NTNU Academic Writing - developed with UX


  • Anne Lillevoll Lorange NTNU University Library




In spring 2017, the University Library of the Norwegian University of Science and Technology (NTNU) launched VIKO, the redesigned tool for fostering information literacy and academic writing skills.

The digital and technological development as well as new requirements for information literacy and academic writing skills have made it necessary to revise this tool.

A working group at NTNU University Library developed and carried out an electronic survey to map specific needs of students, teachers, and researchers. We involved our users in developing our information literacy tool in order to give them a more useful user experience. We asked the following questions: Is information about academic writing something you need? Where do you go to find information about this? What kind of content do you desire? The answers suggested that “Yes!” this was something both students and teachers wanted. They were eager to get all the information they needed in their studies in one place.

Results of this survey and additional depth interviews with students and staff have been the starting point for both the updated content and the new graphical design of VIKO. To accommodate the wish of having all information in one place, all content is now placed on the University Intranet together with all other information relevant for the students. A page listing relevant topics helps students navigate in the content relating to academic writing.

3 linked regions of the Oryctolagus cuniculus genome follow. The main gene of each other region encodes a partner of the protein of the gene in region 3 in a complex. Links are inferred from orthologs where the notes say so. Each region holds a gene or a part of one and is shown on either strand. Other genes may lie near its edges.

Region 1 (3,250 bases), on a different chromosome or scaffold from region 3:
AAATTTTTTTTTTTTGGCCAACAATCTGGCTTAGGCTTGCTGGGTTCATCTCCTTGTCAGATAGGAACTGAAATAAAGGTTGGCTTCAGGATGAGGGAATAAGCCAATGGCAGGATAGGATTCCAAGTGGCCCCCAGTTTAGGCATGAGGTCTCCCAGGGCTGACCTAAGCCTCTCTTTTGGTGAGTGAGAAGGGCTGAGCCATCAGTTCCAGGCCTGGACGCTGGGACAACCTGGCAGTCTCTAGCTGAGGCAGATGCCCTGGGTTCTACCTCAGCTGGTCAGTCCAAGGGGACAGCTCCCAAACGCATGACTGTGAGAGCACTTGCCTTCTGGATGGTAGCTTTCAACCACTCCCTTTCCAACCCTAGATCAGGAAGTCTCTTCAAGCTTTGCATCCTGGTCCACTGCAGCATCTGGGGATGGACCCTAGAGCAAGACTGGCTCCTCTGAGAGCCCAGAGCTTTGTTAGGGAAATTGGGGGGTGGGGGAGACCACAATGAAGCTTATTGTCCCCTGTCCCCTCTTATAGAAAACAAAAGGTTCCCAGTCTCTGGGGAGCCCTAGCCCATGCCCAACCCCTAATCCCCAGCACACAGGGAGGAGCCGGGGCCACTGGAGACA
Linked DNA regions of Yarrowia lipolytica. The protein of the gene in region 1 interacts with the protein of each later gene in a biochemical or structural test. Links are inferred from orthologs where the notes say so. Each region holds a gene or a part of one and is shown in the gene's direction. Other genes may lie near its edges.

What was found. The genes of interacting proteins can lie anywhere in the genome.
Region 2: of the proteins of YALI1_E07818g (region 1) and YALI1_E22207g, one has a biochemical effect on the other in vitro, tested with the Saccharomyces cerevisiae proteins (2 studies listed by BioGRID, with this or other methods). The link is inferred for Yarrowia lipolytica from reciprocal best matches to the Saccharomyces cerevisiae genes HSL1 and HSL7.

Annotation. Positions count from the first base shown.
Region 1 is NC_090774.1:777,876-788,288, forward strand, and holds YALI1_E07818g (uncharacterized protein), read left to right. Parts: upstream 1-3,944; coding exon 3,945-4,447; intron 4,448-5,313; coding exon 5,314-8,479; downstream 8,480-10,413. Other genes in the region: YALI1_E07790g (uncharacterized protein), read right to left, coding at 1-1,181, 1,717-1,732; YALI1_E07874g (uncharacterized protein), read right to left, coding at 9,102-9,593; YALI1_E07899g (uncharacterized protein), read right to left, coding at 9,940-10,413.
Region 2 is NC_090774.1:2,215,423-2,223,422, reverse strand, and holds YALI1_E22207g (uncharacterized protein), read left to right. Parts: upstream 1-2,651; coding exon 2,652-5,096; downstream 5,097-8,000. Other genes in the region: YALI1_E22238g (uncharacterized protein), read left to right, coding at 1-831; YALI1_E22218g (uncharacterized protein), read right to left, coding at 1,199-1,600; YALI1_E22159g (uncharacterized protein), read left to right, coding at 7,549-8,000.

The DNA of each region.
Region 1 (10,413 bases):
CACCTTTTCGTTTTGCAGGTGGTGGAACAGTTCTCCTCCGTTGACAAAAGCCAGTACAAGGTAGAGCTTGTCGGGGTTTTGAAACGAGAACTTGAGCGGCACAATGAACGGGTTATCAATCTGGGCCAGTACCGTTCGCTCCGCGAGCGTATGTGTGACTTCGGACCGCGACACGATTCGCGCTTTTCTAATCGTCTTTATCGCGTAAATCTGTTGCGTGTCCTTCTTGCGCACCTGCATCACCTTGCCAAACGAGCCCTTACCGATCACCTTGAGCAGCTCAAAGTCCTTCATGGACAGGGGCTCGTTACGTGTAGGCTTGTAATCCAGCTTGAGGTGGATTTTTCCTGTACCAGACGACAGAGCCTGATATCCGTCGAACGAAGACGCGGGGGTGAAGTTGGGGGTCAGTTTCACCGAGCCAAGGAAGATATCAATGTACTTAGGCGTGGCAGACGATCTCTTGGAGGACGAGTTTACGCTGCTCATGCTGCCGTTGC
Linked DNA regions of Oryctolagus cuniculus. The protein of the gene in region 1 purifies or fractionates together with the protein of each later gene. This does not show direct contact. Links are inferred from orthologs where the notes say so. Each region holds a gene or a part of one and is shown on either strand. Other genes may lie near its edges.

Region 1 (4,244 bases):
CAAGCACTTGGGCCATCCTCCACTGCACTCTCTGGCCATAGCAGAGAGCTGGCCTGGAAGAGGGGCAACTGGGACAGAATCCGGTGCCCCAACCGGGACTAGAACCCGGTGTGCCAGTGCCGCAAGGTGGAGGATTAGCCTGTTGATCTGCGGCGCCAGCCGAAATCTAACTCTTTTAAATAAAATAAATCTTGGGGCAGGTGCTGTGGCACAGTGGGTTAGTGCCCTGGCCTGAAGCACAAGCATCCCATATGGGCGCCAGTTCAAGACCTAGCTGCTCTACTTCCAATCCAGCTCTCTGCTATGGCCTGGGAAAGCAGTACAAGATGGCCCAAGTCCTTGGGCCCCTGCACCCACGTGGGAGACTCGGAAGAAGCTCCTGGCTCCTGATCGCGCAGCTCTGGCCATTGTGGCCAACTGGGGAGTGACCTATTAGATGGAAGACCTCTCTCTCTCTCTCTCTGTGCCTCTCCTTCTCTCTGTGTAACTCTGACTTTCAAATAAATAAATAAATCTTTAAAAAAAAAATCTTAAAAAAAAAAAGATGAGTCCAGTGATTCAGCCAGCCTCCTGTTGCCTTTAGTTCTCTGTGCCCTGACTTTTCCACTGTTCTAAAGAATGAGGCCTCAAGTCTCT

The content of the redesigned tool is structured into four topics: defining a research topic, finding sources, structuring your text, and using and citing sources. We know that people have different ways of learning, so offering content for different learning styles like visual learning, auditory learning, and read/write learning will contribute to improving the learning outcomes.



How to Cite

Lorange, A. L. (2019). NTNU Academic Writing - developed with UX. Nordic Journal of Information Literacy in Higher Education, 11(1). https://doi.org/10.15845/noril.v11i1.2766